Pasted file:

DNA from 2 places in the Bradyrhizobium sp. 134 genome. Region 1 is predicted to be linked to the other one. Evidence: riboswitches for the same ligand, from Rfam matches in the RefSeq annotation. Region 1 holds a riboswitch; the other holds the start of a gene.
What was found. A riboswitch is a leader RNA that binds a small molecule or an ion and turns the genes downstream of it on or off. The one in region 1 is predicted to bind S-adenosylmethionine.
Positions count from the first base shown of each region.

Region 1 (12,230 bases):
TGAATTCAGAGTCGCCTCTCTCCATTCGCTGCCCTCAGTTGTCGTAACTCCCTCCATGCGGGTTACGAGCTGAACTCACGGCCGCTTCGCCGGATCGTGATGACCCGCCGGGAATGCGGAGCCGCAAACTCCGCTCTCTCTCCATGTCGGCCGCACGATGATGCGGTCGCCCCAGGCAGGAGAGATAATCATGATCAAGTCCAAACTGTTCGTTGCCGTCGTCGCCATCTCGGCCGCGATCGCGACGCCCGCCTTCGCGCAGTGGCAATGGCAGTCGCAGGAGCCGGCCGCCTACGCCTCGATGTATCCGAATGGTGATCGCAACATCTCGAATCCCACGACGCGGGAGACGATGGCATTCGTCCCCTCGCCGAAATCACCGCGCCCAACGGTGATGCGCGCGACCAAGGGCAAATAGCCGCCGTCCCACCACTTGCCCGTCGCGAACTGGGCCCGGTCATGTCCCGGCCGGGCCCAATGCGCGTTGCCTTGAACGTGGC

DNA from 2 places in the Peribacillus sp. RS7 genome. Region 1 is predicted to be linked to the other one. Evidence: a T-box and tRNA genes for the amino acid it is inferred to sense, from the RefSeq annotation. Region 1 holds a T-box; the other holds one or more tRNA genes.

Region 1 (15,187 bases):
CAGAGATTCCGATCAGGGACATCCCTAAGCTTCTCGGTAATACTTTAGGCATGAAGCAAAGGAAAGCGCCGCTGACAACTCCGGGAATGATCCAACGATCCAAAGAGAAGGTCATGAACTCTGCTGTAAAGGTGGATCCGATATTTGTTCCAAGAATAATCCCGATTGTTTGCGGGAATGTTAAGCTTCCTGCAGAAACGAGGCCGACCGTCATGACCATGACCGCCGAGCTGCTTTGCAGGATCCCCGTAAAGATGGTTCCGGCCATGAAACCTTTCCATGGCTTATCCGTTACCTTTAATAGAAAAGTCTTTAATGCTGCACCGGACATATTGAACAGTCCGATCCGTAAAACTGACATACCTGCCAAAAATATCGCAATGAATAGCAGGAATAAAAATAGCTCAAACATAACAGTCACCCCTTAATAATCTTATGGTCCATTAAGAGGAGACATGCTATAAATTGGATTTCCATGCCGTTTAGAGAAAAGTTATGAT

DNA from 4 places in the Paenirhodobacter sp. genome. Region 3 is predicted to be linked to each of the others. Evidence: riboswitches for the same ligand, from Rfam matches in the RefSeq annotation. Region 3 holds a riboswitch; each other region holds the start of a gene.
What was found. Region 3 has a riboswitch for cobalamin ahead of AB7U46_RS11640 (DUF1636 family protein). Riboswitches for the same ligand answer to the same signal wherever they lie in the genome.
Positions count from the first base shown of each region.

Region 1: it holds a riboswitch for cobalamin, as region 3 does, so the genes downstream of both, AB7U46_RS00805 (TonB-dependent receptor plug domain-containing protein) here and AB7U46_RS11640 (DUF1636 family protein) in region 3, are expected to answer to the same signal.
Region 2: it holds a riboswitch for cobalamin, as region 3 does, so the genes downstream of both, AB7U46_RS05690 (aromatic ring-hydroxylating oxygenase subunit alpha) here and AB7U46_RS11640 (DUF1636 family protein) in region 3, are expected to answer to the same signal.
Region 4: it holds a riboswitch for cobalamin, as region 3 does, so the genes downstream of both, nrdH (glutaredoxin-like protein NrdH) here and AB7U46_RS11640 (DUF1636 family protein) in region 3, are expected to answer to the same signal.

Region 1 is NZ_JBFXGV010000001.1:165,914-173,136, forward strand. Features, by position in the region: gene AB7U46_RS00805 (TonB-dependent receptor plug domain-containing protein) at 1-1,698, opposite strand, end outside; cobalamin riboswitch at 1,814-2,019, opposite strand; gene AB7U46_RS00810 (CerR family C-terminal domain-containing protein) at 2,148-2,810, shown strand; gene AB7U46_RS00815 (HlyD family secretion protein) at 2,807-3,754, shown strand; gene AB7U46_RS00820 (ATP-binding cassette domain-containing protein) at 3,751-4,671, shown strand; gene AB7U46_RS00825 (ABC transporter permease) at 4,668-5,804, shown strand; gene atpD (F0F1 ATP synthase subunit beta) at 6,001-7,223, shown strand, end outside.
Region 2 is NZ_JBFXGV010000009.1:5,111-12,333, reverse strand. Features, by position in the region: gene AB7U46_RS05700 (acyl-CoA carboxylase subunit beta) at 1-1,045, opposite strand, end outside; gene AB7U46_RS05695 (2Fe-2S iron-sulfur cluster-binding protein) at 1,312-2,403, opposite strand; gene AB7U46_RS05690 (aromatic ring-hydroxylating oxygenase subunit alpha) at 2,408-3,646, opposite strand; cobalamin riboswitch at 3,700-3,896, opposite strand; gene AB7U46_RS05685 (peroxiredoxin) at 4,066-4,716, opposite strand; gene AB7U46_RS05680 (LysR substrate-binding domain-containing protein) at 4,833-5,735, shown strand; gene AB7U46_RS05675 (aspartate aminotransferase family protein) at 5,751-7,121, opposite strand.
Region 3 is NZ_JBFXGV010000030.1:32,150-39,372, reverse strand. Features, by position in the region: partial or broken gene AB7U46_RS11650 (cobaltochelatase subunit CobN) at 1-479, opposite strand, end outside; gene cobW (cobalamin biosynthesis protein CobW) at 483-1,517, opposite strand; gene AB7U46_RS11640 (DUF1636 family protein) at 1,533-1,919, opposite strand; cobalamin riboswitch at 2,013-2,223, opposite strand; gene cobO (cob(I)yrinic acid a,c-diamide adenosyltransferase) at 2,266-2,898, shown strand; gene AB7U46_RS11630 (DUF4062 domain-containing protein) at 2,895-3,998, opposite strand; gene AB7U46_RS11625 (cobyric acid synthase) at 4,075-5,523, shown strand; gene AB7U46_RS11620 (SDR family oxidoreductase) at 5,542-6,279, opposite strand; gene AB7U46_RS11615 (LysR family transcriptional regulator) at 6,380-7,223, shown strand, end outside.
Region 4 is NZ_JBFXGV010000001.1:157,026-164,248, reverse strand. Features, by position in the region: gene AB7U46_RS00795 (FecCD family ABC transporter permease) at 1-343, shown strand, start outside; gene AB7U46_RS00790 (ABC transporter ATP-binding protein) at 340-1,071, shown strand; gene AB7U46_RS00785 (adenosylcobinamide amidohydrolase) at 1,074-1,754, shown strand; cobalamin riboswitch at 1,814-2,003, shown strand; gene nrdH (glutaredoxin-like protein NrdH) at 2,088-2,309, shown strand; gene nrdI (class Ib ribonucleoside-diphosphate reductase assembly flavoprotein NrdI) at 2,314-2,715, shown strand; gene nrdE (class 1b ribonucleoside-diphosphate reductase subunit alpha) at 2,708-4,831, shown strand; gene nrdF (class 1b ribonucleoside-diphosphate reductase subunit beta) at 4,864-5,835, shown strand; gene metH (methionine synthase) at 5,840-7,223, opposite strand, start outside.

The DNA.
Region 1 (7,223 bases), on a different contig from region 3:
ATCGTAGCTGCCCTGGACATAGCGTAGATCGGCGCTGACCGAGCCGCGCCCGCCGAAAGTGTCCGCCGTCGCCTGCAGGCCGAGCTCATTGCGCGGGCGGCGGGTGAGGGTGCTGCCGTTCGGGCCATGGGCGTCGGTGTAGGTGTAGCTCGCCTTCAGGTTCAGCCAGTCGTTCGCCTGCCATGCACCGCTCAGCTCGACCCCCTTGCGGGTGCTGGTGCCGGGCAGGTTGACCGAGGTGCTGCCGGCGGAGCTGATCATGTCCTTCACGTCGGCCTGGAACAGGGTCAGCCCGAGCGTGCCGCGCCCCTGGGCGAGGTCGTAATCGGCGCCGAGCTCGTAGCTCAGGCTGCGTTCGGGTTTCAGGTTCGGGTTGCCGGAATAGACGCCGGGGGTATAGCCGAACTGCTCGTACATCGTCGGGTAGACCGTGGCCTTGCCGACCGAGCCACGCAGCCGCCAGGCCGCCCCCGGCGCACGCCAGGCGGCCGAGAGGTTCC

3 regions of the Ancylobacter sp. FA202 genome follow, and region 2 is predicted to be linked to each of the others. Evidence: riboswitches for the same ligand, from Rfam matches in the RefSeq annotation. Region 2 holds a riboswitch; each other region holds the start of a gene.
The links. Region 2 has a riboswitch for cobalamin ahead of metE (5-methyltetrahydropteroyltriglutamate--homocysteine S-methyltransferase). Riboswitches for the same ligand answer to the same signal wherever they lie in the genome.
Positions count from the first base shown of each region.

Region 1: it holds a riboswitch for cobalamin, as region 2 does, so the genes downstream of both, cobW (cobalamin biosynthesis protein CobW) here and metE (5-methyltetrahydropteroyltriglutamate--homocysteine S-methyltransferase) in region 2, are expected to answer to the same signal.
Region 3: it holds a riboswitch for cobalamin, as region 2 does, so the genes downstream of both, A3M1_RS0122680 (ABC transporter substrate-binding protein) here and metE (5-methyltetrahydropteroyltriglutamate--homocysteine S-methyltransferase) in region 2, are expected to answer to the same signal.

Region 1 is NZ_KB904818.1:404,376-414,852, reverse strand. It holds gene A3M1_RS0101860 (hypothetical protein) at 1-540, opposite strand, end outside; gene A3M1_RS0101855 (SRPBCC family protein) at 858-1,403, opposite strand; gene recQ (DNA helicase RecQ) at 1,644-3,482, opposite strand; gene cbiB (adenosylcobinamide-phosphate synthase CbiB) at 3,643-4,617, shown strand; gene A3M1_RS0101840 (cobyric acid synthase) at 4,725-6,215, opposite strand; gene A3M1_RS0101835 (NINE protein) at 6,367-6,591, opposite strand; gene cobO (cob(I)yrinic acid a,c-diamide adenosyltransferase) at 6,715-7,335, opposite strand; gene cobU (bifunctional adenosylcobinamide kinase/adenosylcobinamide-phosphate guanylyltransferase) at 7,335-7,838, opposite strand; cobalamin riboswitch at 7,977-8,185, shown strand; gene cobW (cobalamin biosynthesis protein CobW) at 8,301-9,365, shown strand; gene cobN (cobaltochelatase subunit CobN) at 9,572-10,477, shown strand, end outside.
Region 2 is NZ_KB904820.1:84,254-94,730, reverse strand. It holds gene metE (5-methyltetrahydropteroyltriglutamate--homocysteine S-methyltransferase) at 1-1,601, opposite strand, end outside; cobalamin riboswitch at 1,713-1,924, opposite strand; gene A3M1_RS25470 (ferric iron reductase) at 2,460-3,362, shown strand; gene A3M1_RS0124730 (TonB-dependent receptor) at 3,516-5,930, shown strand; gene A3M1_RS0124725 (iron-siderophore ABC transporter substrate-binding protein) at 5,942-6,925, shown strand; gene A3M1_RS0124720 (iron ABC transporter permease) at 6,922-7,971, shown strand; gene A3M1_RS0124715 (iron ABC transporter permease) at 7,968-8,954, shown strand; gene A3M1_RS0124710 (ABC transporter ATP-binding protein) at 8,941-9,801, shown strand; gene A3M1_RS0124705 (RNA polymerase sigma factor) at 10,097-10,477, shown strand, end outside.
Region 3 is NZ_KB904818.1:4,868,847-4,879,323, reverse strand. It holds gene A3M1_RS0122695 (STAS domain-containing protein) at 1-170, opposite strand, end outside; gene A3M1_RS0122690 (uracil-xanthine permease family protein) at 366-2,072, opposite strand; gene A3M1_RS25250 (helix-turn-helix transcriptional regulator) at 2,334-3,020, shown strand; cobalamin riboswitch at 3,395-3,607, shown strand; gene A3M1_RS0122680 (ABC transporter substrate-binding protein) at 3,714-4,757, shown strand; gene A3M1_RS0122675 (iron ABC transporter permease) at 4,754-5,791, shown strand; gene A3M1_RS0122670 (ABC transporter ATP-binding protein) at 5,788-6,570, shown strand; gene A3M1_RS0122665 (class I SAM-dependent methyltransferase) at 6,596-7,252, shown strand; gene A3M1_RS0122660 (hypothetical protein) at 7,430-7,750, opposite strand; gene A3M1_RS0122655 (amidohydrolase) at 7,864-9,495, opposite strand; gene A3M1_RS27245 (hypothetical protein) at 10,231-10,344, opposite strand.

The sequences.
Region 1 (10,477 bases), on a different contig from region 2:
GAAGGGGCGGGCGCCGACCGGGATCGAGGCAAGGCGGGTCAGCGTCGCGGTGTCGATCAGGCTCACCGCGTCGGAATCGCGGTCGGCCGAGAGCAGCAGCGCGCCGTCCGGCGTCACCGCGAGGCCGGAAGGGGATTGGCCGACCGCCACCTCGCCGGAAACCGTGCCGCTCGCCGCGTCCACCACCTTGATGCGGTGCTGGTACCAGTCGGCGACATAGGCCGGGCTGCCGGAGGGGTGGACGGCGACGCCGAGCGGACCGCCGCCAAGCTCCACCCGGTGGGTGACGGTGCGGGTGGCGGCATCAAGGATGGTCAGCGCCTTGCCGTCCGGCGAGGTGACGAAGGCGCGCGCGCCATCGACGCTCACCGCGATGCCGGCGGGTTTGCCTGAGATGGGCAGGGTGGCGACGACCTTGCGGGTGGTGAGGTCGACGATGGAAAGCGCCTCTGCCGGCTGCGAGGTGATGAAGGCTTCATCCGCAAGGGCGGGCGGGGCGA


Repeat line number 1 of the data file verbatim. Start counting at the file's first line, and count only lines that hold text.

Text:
DNA from 2 places in the Bradyrhizobium sp. 134 genome. Region 1 is predicted to be linked to the other one. Evidence: riboswitches for the same ligand, from Rfam matches in the RefSeq annotation. Region 1 holds a riboswitch; the other holds the start of a gene.